I have always wondered about the similarity of the two words

Astronomy and Astrology

that describe two very different things but have their beginning in common and are sometimes confused in everyday language. The linguistic difference (if one can say so) between them is only in the endings '-onomy' and '-ology'. Two further examples are

Topology and Topography

Geology and Geography

where now we have the endings '-ology' and '-ography'.

  • What are the meanings of the different endings '-onomy', '-ology' and '-ography' ?

  • I would also be curious about whether it is a coincidence that '-ology' appears in all the examples above? Does it maybe have historical reasons?

  • And furthermore, are there more such pairs to be found? (I can't think of any others)

  • economy, ecology; biology, biography; cardiography, cardiology; gastronomy, gastrology; – Mitch Jun 13 '13 at 0:17
  • I thought examples might be useful. geology: body of knowledge about the earth (rocks: where they are and why they are) geography: writing about the earth (observations) geometry: measurement (surveying) geonomy: "...physical laws relating to the earth, including geology and physical geography ..." wordnik.com/words/geonomy Thanks for the previous posts. – user54661 Oct 22 '13 at 10:35
  • I've had this question for quite some time, and never thought it would attract so enlightening answers and comments. – 0xc0de Oct 30 '17 at 7:34

The suffix -logy means a branch of learning, or study of a particular subject.

The suffix -nomy means a system of rules or laws, or body of knowledge of a particular subject.

These two are often intertwined as you might expect.

(Note that -ology and -onomy are alternate forms which include the connecting vowel -o-.)

The suffix -graphy refers to something written about a particular subject.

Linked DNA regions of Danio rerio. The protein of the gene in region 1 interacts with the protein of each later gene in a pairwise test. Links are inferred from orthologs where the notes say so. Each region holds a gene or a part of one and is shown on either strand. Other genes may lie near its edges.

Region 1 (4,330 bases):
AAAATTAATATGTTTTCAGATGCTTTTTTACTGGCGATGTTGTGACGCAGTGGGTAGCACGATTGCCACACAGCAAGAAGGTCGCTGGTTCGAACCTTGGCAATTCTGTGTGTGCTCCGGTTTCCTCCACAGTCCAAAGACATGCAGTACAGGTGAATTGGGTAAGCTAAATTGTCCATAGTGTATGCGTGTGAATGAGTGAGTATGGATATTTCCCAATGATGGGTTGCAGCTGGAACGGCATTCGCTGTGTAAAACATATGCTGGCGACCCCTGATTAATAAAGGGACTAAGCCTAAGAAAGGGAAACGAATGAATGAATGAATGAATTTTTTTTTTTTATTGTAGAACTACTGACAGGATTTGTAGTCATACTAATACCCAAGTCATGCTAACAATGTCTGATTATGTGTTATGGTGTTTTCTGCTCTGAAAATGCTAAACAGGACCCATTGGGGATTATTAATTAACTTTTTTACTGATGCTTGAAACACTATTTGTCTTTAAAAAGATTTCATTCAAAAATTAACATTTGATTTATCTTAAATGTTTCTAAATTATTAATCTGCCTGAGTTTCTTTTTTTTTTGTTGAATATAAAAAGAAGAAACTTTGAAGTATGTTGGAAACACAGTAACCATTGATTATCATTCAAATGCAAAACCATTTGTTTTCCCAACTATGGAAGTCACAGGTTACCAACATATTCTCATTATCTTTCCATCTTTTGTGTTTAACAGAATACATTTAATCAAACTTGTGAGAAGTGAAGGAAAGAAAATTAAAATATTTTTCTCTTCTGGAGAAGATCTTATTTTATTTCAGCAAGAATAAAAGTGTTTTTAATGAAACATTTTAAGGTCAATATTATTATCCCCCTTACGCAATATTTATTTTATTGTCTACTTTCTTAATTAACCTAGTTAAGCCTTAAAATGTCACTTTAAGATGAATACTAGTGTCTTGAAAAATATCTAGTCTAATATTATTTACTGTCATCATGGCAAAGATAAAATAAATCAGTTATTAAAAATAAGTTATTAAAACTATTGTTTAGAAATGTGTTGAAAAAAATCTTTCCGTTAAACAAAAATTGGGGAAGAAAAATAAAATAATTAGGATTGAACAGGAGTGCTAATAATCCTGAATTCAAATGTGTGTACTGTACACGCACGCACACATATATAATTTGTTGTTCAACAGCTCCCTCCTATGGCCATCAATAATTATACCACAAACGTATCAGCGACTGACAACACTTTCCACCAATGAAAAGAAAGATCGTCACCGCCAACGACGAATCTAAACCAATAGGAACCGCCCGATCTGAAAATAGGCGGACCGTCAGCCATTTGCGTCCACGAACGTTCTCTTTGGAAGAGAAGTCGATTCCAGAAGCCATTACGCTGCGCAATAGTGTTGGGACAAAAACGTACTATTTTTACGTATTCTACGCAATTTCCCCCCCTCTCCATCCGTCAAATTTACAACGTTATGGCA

It's no coincidence that -logy- appears to be so common, as it refers to a wide variety of branches of study.

Another familiar suffix is -metry which refers to measurement, e.g. geometry, to continue your geo- theme.

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    Greek ΓΡΆΦΩ /'grapʰɔ:/ 'write'; ΛΌΓΟΣ /'logos/ 'word'; ὊΝΟΜΑ /'onoma/ 'name; rule'. So -ography means 'writing about', ology means 'words about', and -onomy means 'rules about'. – John Lawler Jun 12 '13 at 23:06
  • From: dictionary.reference.com/browse/-rama?s=t -rama: variant of -orama, occurring as the final element in compounds when the first element is disyllabic and does not end in -r, used so that the entire word maintains the same number of syllables as panorama, Cinerama, and telerama. Word origin & History of -rama: noun suffix meaning "spectacular display or instance of," 1824, abstracted from panorama, ultimately from Gk. horama "sight." [So it appears that -orama means "about sight," if Mr. Lawler is correct (which I assume he is).] – rhetorician Jun 12 '13 at 23:40
  • As an "armchair etymologist" I might have been tempted to suppose that -nomy had its origins in nemein -> nomos -> name. In which case arguably astronomers and astrologers have got their names mixed up, since the former really do study the stars in a meaningful sense. Astrologers are more concerned with assigning names to "accidental configurations" in the night sky that just happen to have a particular appearance from our vantage point. – FumbleFingers Jun 13 '13 at 0:09
  • @FumbleFingers, is astrophysicist a preferred term these days? Just wonderin' – Stuart Allen Jun 13 '13 at 0:17
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    @JohnLawler: Astronomy and economics are not from onoma "name" but from nomos "law". And I don't think onoma can mean "rule". You knew I couldn't resist. – Cerberus_Reinstate_Monica Oct 25 '14 at 8:10

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